ENI-AGIP Oil Project Threatens Indigenous Territories in the Ecuadorian Amazon

Indigenous organizations have rejected the company's presence in their territories and an Indigenous leader has been subjected to threats and intimidation

Photo credit: Amazon Watch

Before dawn on Sunday, May 13th, the house of Salomé Aranda, Dirigenta de la Mujer y Familia from the Moretecocha Commune, was bombarded with stones by unknown assailants. During the attack, Salomé and her family sheltered inside the house for fear that the assailants were armed and trying to flush them outside. Their neighbors heard the rocks striking the wooden walls of Salomé's house and ran out alarmed to investigate, which caused the attackers to flee into the depths of the forest.

This is the description that Salomé gave at a May 15th press conference in Puyo, where she also expressed: "This attack is a reprisal for the struggle that I've been waging to defend life and our territories against the threat that is still being pushed upon us, fossil fuel exploitation in our territories."

There is nothing circumstantial about the attack against Salomé. She belongs to the "Amazon Women Defenders of the Rainforest Against Natural Resource Extraction" collective and she was one of the representatives sent to meet with Ecuador's President Moreno when their protests led to an in-person meeting with him on March 22nd. In that meeting, she highlighted the social and environmental effects suffered by the communities within the area being exploited as "Block 10," and these charges are included in the set of demands that the group delivered to the president that day:

6. We deeply reject the expansion of AGIP Oil's operations in Block 10 in the areas of Jimpikit y Morete Cocha within Kichwa, Sapara, Sarayaku, Shuar, and Achuar territory.

7. We demand the end to the sources of pollution that affect Villano and Curaray Rivers, in addition to the complete reparations of the territories and communities affected by AGIP Oil in Block 10, after 28 years of operations.

In addition, she initiated the community assembly that was held in Mortecocha and participated in another in Kumay, which focused on rejecting fossil fuel activities by ENI – AGIP in their territories.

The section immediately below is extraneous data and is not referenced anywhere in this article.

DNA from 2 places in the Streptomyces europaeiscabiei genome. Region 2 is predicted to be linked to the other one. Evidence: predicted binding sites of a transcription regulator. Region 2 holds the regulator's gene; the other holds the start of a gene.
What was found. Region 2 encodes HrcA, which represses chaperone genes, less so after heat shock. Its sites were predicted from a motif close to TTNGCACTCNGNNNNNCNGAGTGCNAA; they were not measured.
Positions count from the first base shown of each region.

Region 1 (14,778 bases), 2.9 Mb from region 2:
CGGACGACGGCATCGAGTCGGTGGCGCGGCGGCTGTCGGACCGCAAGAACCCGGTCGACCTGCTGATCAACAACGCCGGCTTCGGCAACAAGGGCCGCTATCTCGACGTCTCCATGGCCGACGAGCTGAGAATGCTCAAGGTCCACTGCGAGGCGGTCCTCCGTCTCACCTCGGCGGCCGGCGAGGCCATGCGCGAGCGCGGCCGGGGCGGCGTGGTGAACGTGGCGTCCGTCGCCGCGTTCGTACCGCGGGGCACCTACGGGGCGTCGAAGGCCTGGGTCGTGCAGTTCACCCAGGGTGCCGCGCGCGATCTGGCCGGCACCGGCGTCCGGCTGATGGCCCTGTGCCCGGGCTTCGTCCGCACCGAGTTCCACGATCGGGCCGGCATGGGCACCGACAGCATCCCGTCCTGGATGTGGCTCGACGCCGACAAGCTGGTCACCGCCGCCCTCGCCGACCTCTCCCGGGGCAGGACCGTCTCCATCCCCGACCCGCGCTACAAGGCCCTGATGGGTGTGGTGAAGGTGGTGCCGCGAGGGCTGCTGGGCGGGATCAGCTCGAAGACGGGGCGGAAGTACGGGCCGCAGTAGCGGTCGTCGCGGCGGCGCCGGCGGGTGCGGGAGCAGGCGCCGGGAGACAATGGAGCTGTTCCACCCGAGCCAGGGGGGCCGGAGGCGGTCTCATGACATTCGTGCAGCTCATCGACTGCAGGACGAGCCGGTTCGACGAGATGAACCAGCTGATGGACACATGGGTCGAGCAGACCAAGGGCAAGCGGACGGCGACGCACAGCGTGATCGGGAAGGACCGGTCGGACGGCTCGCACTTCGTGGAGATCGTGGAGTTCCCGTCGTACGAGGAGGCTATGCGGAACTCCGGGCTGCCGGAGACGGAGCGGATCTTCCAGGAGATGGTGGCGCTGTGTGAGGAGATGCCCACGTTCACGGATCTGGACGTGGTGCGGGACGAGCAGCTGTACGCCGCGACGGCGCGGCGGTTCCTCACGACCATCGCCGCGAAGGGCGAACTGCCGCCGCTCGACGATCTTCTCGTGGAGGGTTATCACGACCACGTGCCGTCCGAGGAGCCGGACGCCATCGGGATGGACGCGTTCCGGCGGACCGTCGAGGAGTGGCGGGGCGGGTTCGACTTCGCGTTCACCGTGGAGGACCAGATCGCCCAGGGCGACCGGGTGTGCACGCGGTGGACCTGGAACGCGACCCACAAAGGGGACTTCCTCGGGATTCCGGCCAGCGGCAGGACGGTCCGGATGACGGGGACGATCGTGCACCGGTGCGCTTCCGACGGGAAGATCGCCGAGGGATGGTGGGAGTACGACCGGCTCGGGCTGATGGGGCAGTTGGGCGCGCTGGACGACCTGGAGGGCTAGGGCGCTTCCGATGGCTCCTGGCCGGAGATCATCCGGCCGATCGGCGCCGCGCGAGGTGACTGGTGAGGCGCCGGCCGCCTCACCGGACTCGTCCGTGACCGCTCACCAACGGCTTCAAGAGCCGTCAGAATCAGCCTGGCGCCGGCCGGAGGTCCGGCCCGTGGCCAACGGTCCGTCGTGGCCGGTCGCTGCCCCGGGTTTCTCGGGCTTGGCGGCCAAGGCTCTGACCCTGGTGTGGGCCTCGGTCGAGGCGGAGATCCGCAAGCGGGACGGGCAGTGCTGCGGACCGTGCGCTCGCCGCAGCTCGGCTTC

By telephone after the press conference, Salomé told me that she received worrisome information weeks before the attack on her home:

"After we went to Quito to meet with the president, I started to hear rumors that the oil company was going to take legal action against me. Then I was told that they were following me and that they know about the work that I do against the company. Last week, unknown people were asking where I live. The last thing that I heard was that the company plans to end its support for a community health promoter and the minimal support that they give towards our schools. And they told everyone that I was to blame for this."

Salomé and her family will be traveling to the community of Moretecocha in the next few days to meet with community leaders there and report on what happened to them. Before we said goodbye, she reiterated, "I'm going to keep organizing, and I'm not going to allow them to continue to manipulate us. I'm fighting for our territory. I'll keep visiting the communities to talk about the problems that this company brings us and about our rights. I'm not going to give up."

The beginning of fossil fuel extraction in Block 10

In 1988, the government of Ecuador granted the first concession for Block 10 – which is located in Pastaza province in the southern central part of the Ecuadorian Amazon – to a consortium made up of AGIP Petroleum (now controlled by ENI), ARCO Oriente INC, and Denison. This was the first oil block to be exploited in this region, and to date it remains the only one. Since the 1970's, most oil activity has been concentrated in the northern Amazon.

The Organization of Indigenous Peoples of Pastaza (OPIP) and the Confederation of Indigenous Nationalities of the Ecuadorian Amazon (CONFENIAE) immediately began a campaign of resistance to this project. The companies were able to contain this, however, by using strategies to create dependence and promote discord within the Indigenous organizations while supporting other organizing spaces whose role is to facilitate the companies' activities in Indigenous territories, signing "community support agreements" by which the companies granted economic benefits to Indigenous organizations and communities in order to control them.